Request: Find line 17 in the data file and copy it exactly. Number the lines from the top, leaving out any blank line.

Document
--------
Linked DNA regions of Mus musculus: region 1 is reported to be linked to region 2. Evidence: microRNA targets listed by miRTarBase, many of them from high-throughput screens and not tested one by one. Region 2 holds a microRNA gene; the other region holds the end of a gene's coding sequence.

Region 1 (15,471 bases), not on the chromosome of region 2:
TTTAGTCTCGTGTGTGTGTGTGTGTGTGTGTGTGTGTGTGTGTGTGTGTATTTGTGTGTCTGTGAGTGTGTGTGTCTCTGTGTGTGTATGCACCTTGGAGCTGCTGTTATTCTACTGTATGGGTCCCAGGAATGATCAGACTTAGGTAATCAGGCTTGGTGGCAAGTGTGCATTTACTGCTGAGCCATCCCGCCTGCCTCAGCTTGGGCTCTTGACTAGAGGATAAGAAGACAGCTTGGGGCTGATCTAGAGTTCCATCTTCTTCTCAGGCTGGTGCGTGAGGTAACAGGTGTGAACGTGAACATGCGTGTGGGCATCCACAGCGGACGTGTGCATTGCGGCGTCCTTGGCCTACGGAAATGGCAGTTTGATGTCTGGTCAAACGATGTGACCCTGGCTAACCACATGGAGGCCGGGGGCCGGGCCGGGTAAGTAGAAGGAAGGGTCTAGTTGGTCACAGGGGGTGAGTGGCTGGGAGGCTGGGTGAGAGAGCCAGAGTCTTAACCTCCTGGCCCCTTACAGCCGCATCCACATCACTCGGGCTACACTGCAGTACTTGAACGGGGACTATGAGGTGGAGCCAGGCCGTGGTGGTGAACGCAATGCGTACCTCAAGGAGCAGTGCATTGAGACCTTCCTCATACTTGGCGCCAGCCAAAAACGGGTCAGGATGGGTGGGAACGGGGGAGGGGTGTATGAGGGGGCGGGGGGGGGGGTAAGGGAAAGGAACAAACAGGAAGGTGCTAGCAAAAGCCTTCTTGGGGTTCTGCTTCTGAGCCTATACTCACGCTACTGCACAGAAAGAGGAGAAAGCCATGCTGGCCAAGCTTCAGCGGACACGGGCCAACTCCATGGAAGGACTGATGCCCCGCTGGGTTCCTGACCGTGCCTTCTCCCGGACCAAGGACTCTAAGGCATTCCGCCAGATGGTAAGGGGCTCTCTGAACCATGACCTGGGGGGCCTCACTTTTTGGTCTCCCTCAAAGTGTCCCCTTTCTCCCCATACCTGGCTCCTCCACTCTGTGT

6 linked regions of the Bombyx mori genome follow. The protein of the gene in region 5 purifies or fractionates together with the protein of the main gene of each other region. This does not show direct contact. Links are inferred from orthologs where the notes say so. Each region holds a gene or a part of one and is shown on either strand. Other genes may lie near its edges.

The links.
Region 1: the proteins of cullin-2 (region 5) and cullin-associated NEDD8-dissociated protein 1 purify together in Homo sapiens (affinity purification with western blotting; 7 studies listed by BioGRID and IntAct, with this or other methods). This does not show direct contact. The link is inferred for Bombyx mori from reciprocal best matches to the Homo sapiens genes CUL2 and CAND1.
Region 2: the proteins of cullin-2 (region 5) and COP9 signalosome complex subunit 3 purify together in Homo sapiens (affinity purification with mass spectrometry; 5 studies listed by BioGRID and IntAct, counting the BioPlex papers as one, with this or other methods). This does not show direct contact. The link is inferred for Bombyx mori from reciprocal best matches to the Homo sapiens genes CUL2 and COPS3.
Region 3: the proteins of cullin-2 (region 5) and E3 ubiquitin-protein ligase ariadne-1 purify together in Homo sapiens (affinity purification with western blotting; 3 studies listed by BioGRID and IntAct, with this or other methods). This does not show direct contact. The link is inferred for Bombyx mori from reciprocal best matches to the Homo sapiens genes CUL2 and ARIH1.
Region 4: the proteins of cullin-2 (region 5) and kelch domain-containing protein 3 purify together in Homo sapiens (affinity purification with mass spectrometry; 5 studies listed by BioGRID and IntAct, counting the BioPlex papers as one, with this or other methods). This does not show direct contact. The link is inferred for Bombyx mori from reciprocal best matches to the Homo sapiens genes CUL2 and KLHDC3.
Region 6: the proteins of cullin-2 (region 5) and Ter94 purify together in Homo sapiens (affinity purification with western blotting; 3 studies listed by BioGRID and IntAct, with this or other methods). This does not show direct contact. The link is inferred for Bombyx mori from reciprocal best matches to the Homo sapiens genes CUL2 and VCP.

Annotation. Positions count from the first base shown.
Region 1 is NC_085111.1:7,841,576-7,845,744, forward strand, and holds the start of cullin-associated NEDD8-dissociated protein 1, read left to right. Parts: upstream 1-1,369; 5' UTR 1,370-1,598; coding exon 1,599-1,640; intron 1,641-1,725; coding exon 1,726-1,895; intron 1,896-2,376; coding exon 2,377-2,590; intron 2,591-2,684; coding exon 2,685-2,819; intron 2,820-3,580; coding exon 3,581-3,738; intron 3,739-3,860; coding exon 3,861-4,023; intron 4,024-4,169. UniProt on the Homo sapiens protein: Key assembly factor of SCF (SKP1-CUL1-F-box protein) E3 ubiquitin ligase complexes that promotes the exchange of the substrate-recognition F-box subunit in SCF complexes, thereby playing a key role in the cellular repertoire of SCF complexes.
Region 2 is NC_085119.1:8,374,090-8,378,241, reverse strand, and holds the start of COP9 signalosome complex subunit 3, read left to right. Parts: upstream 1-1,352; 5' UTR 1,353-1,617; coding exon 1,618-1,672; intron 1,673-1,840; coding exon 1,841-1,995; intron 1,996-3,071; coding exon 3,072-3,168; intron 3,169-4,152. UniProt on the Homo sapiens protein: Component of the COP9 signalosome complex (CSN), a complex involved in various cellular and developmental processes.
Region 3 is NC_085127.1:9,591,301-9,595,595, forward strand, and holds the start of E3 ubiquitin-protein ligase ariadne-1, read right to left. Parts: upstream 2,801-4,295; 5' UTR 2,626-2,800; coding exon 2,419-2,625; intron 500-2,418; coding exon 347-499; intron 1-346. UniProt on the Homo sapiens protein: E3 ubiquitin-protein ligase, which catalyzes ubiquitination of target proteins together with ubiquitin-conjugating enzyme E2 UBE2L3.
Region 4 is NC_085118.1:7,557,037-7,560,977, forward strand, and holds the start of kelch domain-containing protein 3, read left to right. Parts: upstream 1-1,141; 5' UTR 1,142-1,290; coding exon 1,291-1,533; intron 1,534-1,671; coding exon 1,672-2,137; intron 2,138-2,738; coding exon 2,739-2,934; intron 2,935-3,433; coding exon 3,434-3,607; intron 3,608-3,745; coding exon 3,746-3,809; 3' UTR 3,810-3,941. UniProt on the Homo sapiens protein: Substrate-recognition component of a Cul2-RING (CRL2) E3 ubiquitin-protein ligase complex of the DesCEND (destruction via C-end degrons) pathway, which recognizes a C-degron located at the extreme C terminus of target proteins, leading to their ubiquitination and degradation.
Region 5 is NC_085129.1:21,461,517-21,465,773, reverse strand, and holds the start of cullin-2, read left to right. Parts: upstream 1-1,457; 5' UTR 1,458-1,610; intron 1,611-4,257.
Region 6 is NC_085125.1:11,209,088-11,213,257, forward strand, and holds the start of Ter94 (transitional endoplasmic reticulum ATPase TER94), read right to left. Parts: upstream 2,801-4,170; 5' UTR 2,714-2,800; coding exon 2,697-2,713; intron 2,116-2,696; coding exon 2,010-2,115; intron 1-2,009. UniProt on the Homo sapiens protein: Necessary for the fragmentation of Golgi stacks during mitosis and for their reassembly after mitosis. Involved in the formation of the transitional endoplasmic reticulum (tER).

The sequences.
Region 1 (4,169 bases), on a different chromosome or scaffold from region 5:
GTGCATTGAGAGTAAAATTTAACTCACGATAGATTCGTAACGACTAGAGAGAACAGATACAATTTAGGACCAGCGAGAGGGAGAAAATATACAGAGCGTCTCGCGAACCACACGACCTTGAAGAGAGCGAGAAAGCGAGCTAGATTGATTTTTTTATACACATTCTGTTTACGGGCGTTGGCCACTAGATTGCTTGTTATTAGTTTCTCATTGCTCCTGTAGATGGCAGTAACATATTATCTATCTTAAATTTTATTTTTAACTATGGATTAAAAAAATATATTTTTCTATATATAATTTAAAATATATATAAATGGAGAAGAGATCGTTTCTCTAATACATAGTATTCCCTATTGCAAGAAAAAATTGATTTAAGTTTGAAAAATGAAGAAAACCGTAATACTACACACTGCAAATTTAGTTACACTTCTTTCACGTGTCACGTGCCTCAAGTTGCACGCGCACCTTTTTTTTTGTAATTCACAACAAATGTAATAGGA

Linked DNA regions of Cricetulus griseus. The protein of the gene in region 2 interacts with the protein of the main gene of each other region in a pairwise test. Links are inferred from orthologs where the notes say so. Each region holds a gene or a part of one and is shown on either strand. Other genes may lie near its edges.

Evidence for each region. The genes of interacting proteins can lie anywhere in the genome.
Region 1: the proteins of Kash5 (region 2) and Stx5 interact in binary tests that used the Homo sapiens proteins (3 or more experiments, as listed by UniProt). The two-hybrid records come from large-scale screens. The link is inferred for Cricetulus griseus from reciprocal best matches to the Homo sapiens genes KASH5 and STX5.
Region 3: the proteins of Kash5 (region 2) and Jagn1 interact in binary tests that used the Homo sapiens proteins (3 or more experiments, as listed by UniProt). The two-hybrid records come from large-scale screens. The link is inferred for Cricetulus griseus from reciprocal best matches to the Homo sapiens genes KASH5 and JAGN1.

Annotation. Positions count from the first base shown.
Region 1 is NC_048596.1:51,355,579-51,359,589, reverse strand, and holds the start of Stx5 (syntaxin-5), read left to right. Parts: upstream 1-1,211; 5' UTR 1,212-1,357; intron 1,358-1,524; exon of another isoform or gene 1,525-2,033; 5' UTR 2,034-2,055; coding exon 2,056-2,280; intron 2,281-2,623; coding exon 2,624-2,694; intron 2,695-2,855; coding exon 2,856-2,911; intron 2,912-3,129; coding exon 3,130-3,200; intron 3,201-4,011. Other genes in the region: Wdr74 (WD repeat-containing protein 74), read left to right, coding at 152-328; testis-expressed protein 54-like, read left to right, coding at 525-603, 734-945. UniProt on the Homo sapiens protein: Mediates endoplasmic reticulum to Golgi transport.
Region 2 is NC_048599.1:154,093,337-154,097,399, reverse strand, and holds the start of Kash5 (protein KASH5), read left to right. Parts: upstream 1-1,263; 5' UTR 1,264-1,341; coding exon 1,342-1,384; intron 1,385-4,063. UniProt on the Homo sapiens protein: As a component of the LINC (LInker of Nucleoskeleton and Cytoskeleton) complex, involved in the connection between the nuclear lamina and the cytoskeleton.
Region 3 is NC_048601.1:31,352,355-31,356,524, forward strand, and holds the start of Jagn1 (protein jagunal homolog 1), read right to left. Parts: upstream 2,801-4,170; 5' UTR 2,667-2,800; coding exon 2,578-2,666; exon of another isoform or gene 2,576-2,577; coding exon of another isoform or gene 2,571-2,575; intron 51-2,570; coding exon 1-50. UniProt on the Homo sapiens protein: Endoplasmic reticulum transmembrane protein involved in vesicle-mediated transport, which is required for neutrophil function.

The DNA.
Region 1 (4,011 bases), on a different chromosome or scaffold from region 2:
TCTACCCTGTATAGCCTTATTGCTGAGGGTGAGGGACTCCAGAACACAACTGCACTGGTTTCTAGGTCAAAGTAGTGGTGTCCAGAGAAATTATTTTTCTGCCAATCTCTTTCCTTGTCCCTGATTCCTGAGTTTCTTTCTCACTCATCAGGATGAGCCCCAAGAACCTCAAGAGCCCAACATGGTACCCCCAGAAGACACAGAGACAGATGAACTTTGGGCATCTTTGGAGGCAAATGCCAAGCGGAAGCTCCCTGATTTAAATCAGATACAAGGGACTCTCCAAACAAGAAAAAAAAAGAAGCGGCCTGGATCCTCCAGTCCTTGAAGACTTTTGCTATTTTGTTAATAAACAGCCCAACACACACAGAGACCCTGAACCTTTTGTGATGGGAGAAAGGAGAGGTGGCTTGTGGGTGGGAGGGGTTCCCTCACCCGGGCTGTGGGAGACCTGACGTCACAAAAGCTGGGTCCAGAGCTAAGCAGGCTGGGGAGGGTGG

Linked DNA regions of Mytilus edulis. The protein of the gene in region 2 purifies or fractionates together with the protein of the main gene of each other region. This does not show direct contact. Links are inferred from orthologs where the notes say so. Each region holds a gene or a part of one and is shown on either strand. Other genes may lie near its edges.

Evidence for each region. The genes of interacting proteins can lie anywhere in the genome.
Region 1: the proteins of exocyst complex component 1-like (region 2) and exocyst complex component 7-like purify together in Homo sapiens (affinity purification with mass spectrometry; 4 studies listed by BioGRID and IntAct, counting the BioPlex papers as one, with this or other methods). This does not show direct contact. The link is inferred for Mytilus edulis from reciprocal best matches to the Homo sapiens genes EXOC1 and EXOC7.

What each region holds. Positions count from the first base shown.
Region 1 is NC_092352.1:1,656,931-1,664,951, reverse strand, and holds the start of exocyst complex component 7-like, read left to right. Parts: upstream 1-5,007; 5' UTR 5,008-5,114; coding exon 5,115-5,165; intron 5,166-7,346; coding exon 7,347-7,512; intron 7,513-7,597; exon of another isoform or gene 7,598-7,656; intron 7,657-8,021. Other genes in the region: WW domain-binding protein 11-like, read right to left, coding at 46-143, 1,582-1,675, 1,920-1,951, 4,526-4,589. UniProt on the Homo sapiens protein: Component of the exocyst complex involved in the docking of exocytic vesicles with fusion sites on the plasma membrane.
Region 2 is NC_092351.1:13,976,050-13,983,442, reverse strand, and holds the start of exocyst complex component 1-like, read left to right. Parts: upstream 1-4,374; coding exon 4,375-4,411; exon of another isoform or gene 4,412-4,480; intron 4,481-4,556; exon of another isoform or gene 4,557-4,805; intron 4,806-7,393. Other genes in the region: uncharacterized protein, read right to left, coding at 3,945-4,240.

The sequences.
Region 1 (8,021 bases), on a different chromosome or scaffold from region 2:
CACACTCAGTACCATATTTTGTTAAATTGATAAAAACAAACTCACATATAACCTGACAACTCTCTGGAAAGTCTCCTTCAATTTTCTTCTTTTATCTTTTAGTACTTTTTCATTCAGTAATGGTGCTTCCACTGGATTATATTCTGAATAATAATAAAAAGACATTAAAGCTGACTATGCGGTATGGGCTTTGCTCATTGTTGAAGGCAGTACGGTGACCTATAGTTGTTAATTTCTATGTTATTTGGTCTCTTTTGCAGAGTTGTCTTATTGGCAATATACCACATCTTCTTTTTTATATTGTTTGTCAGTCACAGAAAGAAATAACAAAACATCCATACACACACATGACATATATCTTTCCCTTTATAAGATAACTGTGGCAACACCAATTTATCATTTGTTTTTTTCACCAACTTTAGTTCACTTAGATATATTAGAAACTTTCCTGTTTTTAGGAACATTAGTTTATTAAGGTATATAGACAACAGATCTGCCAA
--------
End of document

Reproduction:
Region 6 is NC_085125.1:11,209,088-11,213,257, forward strand, and holds the start of Ter94 (transitional endoplasmic reticulum ATPase TER94), read right to left. Parts: upstream 2,801-4,170; 5' UTR 2,714-2,800; coding exon 2,697-2,713; intron 2,116-2,696; coding exon 2,010-2,115; intron 1-2,009. UniProt on the Homo sapiens protein: Necessary for the fragmentation of Golgi stacks during mitosis and for their reassembly after mitosis. Involved in the formation of the transitional endoplasmic reticulum (tER).